- “The long-awaited American Indian Cultural Center and Museum in Oklahoma City is getting a new name. City and tribal officials announced Thursday the facility will be called the First Americans Museum. Museum officials say the old name was unwieldy and that the term ‘Indians’ is historically inaccurate. Construction on the 173,000-square-foot facility began in 2006 but was delayed for years after the project ran out of money and the Legislature refused to allocate more funds. An agreement was ultimately reached in 2016 between the city, state and tribal nations to finish construction. The museum will be located along the bank of the Oklahoma River just south of downtown Oklahoma City, and aims to be a world-class showcase for Oklahoma’s American Indian heritage and will house artifacts the tell the history of the 39 federally recognized tribes located in the state.”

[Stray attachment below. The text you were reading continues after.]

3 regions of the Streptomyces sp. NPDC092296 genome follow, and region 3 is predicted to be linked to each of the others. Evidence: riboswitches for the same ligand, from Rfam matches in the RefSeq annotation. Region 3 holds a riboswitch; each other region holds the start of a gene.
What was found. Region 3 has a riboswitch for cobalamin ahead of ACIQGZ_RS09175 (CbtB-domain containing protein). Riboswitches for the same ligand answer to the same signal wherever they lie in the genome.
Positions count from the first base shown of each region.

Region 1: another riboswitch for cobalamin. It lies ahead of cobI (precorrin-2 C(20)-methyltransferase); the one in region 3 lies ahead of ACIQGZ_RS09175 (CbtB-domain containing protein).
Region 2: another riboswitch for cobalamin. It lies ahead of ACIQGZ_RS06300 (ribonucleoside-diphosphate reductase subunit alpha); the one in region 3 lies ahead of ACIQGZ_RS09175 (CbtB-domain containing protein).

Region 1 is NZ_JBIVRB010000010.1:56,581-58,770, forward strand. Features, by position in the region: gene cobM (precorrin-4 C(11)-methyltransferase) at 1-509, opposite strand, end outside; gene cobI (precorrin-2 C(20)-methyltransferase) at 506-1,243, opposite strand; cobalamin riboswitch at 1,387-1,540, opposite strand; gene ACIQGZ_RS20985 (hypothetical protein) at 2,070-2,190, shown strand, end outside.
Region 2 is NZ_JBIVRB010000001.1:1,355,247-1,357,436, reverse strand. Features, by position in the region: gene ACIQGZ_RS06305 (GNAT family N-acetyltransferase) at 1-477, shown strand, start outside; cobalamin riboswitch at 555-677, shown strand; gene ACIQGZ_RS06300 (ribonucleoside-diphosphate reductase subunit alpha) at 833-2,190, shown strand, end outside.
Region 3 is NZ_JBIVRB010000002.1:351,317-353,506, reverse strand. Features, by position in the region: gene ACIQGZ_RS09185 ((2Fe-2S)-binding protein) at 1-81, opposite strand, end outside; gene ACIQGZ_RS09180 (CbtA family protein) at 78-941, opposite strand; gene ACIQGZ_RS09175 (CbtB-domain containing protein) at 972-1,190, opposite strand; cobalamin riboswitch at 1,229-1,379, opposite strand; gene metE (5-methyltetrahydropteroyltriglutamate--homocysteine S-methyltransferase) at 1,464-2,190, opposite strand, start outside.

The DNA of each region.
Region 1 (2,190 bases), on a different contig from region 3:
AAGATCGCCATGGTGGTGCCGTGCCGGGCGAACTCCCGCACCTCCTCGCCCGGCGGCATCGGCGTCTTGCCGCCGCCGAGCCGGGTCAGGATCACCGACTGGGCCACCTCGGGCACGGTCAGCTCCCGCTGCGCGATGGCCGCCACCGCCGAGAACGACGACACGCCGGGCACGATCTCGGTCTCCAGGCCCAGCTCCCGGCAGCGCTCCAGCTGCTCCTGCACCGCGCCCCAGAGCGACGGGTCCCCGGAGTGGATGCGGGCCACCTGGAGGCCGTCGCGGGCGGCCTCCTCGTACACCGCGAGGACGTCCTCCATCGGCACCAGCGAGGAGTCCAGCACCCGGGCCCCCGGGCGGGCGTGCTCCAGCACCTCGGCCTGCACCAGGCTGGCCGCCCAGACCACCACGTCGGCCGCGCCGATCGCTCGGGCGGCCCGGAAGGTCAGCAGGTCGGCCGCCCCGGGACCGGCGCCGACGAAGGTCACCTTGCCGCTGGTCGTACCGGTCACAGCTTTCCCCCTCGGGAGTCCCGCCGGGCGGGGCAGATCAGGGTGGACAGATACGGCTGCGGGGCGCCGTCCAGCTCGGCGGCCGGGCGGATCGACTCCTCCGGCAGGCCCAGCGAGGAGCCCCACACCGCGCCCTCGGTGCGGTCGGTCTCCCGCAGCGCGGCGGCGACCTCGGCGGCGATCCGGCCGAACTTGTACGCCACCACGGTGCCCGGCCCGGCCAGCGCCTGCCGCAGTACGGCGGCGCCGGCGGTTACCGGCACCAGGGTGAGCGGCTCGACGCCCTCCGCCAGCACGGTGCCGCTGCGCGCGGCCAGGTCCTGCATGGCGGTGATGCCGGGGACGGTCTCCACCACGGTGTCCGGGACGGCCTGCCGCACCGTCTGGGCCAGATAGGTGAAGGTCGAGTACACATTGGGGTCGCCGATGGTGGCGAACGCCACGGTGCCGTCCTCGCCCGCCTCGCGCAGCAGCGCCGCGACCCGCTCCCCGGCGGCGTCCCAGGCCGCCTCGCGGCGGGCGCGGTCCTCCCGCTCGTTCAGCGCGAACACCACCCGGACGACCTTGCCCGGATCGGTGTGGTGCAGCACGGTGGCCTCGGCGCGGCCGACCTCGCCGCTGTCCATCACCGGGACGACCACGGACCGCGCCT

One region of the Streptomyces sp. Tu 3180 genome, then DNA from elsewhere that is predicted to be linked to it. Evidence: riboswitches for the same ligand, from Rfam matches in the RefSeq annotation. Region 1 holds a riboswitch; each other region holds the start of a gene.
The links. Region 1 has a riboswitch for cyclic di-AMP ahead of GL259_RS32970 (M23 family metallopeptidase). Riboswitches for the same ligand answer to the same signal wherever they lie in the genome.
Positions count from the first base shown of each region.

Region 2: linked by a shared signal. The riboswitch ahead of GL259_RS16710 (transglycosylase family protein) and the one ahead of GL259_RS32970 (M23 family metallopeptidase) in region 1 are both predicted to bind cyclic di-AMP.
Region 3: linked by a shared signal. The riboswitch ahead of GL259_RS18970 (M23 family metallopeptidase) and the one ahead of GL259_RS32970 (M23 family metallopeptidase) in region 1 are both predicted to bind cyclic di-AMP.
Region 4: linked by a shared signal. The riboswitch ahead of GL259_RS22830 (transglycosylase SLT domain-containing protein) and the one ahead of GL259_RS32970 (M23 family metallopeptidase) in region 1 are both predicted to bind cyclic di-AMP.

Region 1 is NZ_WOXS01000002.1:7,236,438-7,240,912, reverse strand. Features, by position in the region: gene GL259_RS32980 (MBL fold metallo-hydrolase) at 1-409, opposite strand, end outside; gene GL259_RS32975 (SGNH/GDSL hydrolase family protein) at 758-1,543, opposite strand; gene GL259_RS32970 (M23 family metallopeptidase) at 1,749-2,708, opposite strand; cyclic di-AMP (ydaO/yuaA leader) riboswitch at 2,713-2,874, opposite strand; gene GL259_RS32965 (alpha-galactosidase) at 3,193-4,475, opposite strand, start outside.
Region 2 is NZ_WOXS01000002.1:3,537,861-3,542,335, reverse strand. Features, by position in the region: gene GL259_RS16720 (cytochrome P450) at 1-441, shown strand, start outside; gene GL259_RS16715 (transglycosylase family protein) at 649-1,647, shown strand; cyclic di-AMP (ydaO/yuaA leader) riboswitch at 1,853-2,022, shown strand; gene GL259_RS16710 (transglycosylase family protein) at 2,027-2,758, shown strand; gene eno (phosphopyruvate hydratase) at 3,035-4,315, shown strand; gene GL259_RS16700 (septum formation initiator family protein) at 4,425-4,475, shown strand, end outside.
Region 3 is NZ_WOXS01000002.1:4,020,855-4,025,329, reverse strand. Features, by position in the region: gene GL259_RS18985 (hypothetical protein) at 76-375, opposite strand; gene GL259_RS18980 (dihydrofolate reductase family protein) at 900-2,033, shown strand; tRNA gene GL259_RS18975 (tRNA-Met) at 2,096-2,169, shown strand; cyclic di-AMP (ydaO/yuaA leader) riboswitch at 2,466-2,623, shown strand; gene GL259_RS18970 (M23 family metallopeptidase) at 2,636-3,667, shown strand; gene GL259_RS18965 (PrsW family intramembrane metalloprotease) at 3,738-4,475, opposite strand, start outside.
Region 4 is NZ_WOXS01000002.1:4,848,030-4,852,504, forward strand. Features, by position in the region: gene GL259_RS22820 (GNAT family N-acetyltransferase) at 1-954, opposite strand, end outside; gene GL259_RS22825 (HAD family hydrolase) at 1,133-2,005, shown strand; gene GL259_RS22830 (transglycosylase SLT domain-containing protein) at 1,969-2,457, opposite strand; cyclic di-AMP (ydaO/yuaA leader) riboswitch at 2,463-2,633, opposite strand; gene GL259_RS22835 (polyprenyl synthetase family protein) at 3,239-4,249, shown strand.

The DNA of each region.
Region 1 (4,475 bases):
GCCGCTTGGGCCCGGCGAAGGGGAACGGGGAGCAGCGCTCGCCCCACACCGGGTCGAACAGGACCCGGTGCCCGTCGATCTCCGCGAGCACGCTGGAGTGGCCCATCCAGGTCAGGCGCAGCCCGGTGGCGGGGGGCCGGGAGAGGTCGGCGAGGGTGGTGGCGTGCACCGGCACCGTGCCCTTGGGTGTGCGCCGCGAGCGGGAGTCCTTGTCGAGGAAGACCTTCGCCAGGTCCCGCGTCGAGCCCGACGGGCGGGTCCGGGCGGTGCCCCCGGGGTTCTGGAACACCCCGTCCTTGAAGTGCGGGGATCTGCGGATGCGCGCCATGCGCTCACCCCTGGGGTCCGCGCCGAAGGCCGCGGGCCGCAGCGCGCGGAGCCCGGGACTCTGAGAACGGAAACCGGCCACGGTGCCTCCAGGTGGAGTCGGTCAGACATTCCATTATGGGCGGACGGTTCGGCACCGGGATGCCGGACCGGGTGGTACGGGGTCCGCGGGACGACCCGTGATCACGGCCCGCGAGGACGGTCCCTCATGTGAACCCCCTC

- “The levels of homelessness across the U.S. are surging, but nowhere is it as prevalent as along the West Coast. While California is the first state that comes to mind, Seattle also has a sizeable population of housing-vulnerable citizens. Consistently ranking among the top 10 most expensive cities in the U.S., Seattle has officially acknowledged its homelessness rate is a crisis. Digging deeper, the data reveal an unsettling fact: the Native American and Alaskan Native population have the highest rates of homelessness in Seattle. While Native Americans and Alaskans make up just 1 percent of residents in the Seattle area, approximately 6 percent of that ethnic group are without shelter. Though it is a painful irony considering the city itself is named after late Native American Chief Seattle, the trend is not altogether surprising, with Native Americans nationally suffering significant health disparities and safety issues in comparison to the rest of the country.”